VANCOUVER, B.C. – Container drivers who are awaiting a permanent licensing system for those who truck through the Port of Vancouver may have to wait until this fall to see a new system put in place, even though it had been promised by early spring.
The Vancouver Port Authority says simply that the licensing system is part of a larger trucking initiative, and that officials need more time to consult with the industry.
“In March they realized that all of this would not be ready by May 1,” says Jamie Lamb of the Vancouver Port Authority.
“The licensing is part of a larger trucking initiative that involves massive coordination with truck scheduling, and reservations. It won’t all fall into place in one great bang.
“We’re not just looking at the licensing procedure. There’s also the scheduling system. The next phase we’re looking at is compulsory scheduling for import containers that is just starting to get phased in,” he says.
“Our closed-circuit TV system that’s planned is behind and may be pushed to late June or the first week of July. We’re going to be looking at an Internet site and polling for feedback.”
With no permanent licensing system in place, there are worries that those companies or independent contractors who have not respected a port-wide agreement on wages will undercut those who have agreed to pay the minimum wage.
In April, industrial arbitrator Brian Foley bound Cansea Transport to the $46-an-hour rate that was agreed to last August after a month-long walkout by truckers. In February, the Teamsters Union filed a grievance after the fleet told its owner/operators they would be paid an hourly rate while on port property and a flat fee for the rest of their trip.
The hourly wages were designed to address the financial burden faced by owner/operators who had to deal with lengthy waiting times at the port.
Although the Teamsters were content with the wage ruling, the unresolved licensing issue could potentially open up another can of worms in the dispute over fair payments while on port property.
Garnet Zimmerman, president of Teamsters Union Local 31, says that the licensing issue is separate from the new technologies the Port Authority wants to introduce. “The cameras, etc. are a separate issue. The license agreement is a fair wage act. It’s not something exorbitant. We have minimum wages (for every industry) and yet we have people who work for less than minimum wage by the time they pay all their expenses.”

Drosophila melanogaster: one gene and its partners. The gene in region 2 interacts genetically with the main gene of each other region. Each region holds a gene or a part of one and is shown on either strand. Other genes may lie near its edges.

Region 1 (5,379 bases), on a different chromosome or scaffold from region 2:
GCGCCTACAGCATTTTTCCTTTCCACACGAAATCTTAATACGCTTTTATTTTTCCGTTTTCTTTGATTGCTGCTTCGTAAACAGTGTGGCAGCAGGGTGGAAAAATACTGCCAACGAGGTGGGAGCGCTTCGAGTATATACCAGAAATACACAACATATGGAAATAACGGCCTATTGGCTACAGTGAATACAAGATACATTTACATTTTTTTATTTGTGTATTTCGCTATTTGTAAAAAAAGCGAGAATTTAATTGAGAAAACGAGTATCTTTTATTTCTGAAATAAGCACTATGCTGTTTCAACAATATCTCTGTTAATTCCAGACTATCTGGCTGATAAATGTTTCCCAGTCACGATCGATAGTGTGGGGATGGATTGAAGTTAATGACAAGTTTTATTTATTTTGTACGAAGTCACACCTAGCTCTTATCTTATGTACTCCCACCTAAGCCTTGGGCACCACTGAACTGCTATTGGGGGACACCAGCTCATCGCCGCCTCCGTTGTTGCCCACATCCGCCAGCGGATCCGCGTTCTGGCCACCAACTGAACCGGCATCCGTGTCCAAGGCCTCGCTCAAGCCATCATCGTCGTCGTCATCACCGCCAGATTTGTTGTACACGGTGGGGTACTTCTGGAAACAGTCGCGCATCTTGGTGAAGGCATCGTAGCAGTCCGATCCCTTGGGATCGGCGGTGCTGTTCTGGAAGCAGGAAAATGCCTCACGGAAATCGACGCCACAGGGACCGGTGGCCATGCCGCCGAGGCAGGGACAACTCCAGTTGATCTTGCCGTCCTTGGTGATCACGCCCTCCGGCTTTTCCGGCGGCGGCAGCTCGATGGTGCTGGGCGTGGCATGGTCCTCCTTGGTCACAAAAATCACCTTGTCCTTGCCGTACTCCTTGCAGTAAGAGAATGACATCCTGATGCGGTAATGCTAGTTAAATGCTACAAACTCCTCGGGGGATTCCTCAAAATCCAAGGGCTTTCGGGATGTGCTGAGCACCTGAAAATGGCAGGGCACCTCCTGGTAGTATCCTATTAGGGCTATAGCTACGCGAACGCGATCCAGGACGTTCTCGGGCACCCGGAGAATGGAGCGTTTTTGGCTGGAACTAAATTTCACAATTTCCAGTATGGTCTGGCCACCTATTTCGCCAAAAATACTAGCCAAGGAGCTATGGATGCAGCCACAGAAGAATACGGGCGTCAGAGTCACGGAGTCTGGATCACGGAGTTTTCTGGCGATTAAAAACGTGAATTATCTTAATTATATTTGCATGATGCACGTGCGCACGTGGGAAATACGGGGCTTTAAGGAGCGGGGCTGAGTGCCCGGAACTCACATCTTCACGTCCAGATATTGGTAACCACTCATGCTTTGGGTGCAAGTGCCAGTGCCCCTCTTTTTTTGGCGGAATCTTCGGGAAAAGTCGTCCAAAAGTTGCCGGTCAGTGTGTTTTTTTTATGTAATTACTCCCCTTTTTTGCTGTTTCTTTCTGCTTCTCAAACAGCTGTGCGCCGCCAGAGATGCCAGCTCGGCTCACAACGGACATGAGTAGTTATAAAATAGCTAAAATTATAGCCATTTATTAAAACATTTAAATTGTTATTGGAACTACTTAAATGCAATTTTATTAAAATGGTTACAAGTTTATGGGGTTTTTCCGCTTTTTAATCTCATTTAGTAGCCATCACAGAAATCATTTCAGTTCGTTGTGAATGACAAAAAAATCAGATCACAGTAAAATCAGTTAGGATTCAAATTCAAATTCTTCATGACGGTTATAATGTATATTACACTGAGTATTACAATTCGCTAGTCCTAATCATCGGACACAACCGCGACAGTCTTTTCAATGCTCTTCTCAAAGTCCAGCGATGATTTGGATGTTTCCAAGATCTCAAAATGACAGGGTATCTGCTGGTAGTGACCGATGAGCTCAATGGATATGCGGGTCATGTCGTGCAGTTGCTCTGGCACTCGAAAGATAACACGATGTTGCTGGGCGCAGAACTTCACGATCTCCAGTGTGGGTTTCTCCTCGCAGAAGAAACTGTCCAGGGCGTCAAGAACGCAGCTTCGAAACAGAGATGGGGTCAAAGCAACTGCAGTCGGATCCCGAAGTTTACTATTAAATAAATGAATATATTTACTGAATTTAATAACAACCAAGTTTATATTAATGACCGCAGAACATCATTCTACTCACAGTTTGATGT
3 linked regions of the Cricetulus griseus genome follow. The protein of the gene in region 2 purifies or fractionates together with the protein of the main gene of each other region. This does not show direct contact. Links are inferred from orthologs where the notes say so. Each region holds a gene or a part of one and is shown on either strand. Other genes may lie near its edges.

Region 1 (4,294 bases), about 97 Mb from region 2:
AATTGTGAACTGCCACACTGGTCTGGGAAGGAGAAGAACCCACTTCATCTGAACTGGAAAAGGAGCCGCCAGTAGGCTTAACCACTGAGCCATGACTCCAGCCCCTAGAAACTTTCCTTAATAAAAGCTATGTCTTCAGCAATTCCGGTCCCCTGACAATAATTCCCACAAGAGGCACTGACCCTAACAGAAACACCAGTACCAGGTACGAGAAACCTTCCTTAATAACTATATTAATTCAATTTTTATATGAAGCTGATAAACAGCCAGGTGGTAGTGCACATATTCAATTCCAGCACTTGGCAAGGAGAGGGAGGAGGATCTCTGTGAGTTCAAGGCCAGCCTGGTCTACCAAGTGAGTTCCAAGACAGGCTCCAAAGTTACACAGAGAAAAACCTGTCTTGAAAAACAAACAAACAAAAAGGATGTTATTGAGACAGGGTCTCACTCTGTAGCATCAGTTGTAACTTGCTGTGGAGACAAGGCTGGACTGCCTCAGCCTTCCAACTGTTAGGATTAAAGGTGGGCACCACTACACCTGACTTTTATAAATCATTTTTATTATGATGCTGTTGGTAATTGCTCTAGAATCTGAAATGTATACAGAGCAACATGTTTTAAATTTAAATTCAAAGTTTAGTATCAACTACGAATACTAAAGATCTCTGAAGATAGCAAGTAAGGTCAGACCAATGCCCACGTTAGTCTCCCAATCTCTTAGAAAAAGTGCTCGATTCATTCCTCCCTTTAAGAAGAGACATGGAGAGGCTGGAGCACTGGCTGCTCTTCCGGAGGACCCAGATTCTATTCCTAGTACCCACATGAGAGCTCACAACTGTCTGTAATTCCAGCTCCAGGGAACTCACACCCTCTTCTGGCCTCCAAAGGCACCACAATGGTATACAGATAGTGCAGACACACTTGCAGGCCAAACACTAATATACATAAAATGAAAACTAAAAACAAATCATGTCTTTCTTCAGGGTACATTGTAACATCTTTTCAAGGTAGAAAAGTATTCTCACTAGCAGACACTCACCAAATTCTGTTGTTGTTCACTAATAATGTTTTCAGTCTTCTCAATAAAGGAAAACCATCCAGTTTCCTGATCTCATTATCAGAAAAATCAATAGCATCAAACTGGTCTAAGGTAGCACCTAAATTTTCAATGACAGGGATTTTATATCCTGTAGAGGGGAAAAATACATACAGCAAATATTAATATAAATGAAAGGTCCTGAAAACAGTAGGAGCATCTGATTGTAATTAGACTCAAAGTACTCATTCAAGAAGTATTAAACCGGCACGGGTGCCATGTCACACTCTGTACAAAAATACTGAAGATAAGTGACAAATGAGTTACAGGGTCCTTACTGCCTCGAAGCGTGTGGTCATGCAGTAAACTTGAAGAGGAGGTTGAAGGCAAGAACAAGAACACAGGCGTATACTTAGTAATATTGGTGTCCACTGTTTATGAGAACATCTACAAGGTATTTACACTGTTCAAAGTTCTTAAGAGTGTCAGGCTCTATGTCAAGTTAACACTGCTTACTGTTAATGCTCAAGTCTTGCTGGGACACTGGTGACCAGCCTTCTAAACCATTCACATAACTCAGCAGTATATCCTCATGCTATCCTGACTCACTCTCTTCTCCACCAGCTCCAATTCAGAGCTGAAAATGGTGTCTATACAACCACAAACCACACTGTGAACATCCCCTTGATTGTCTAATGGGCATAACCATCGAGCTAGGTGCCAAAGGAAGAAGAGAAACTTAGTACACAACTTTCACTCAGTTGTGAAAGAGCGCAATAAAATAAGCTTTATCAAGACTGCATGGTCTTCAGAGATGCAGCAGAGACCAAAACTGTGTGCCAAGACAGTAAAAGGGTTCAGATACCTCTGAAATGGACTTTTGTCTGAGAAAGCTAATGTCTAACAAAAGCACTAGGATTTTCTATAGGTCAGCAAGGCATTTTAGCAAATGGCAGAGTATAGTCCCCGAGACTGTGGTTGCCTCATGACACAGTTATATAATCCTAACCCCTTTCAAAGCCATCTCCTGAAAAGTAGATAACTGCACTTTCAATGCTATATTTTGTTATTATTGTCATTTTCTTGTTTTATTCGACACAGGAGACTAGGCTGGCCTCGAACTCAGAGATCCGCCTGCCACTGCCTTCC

Zimmerman wonders whether the Port simply set the earlier completion date for the licenses to avoid another shutdown.
“Originally the Port said the new licensing system would be in place by May 1, then they pushed that back to April 15. Drivers had been talking about withdrawing their services again,” says Zimmerman.
“They want to know the reason for the delay, but at the same time, if this delay ensures that the licence will be fairly put into place, I think then they might be prepared to look at it,” he says.
But Zimmerman says that he doesn’t think the Port can feasibly delay the licensing as late as the fall. “I don’t think they have that much time,” he says. “They’re eroding the system themselves by allowing renegade companies to undercut the rates and destabilize the industry.”
Until a permanent licensing system can be put into place, says Zimmerman, some companies or owner/operators will simply not honor the wage agreement.
“The companies that are trying to play fair are having their customers eroded by the bottom feeders. If they continue with it, the drivers will take matters into their own hands,” says Zimmerman.
Truckers, he says, are not blameless in the matter. “Owner/operators can sometimes be their own worst enemy when they undercut their competitors,” he says.
Zimmerman says there have been 834 trucking company bankruptcies in the province this year, most of those essentially owner/operators.
“These bankruptcies have an effect on the entire economy, and no one is looking at it. There are trucks sitting in lots and getting sold 10, 12 times over,” he says.
In the meantime, Teamsters continue discussions with the Port. And its representatives are stressing that they can’t wait much longer for solutions.
The solutions they had been promised. n
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